At this time of year Hong Kong is already hot and humid (gravity might as well not exist as far as my frizz is concerned), and that means spiders are appearing from whatever place they have been hiding all winter. Said spiders are still small at this point but they have a predilection for weaving their webs across hiking trails at face height. Yep.

I go hiking daily, and at the moment this is how it goes:

1. Celine and Poppy arrive at hiking trails stupidly early so no one has been yet. Celine clears the spiderwebs with a stick as she walks. Poppy finds a spot of wet mud and rolls around in it (the latter is unrelated but is a frequent enough occurrence to warrant a mention) Continue reading

Long Time No See!!

I’ve been a very naughty blogger and have completely neglected the blogging world for the last month or so. Sorry. *hangs head in shame*

In my defence, we moved apartments (see last fascinating post about wall scrubbing) and a few days later left to go back home for a few weeks.

Now I know some people are very good when it comes to keeping social media up to date with what’s going on in their life, as and when it’s happening. Instant updates, after all, are the whole point of social media. And there were a few times whilst we were away when I thought: “Oh, I could tweet/blog about that”. Continue reading

Shanghai, puzzles, and bladder pressure.

The husband and I went to Shanghai for a long weekend just recently. I know it sounds pretty exotic, but for us it’s actually only two and a half hours by plane, so kind of like going from New York to – I don’t know, Boston? Philly? I have no concept really. Suffice to say it’s just around the corner.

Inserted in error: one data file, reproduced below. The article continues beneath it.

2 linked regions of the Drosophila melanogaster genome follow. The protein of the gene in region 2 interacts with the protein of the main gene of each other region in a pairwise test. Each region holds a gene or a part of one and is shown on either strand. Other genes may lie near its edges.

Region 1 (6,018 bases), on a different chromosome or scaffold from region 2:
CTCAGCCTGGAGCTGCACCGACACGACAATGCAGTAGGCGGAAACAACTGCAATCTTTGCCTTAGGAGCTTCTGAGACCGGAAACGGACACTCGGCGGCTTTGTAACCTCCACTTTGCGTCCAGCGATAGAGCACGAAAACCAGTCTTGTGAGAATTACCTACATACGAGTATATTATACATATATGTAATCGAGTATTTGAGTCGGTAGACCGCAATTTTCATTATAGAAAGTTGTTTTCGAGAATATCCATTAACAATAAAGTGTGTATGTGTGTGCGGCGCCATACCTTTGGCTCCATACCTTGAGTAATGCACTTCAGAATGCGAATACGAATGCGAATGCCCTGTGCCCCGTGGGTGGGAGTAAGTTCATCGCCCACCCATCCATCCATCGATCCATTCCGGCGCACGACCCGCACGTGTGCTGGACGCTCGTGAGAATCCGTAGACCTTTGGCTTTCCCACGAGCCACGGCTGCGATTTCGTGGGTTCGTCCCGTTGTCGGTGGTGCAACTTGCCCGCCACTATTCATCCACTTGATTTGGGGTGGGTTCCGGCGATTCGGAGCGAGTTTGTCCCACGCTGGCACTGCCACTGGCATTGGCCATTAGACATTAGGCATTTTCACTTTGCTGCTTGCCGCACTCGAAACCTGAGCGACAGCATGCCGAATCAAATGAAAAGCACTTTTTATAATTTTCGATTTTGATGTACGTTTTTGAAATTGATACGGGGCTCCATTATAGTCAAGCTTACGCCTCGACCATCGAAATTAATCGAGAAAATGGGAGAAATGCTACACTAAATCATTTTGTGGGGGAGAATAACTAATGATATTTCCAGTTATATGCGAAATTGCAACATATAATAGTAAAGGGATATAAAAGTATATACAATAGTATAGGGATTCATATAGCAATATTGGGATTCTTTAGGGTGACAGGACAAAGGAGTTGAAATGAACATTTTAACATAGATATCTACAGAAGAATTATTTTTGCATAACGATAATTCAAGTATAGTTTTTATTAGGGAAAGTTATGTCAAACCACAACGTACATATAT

So anyway – you know when you’re on holiday with your significant other, and it’s a Saturday night, and you decide to go to a bar together for a drink, and you just walk in through the door?

Well, let me tell you, that is SO passé. So 2013. It’s boring. It’s mundane. It’s banal.We westerners are way behind the times.  Continue reading

Q is for Quantum Leap in Follows (and an invitation to promote your blog/book/art/whatever as a thank you)

This is a bit of a tenuous link to the letter Q, but I’m going with it.

This weekend marks the 1month anniversary of this blog (yay!), and after writing yesterday’s post I decided to pop over and check out my blog stats. I’ve purposefully kept away, because there is nothing more depressing than looking at a big fat zero under the “follower” heading. So, imagine my surprise to find that I had broken the 60 followers mark (Quantum Leap! There’s the tenuous Q link 😉 ) So a big, BIG thank you to all of you who follow and take the time to stop by and read/comment. I love hearing from you, and it’s been a fantastic way to discover new people and new blogs too.

To celebrate my one month blogiversary (is that a thing?), I wanted to give something back to you all as a little thank you for sticking with me for my first month. Continue reading

On India (Ok Mumbai. But I have another M post ready so am playing it fast and loose with the rules)

I visited Mumbai recently, which was an incredible experience, I got some great photos (I hope you agree, or this could be quite awkward….)

The Dhobi Ghat in particular was fascinating and I’m actually planning on using something like it in a story I’m working on.

The Dhobi Ghat is like Mumbai’s washing machine, the people there wash everything by hand, from hospital scrubs (not sure how sterile that is) to garnments just out of the factory, to private individuals’ clothes. The water is heated in these big metal drumbs balanced over little fire pits. It was hot, cavernous, smokey – and incredibly atmospheric. It was late in the day so the sun was low and the light was golden…. Continue reading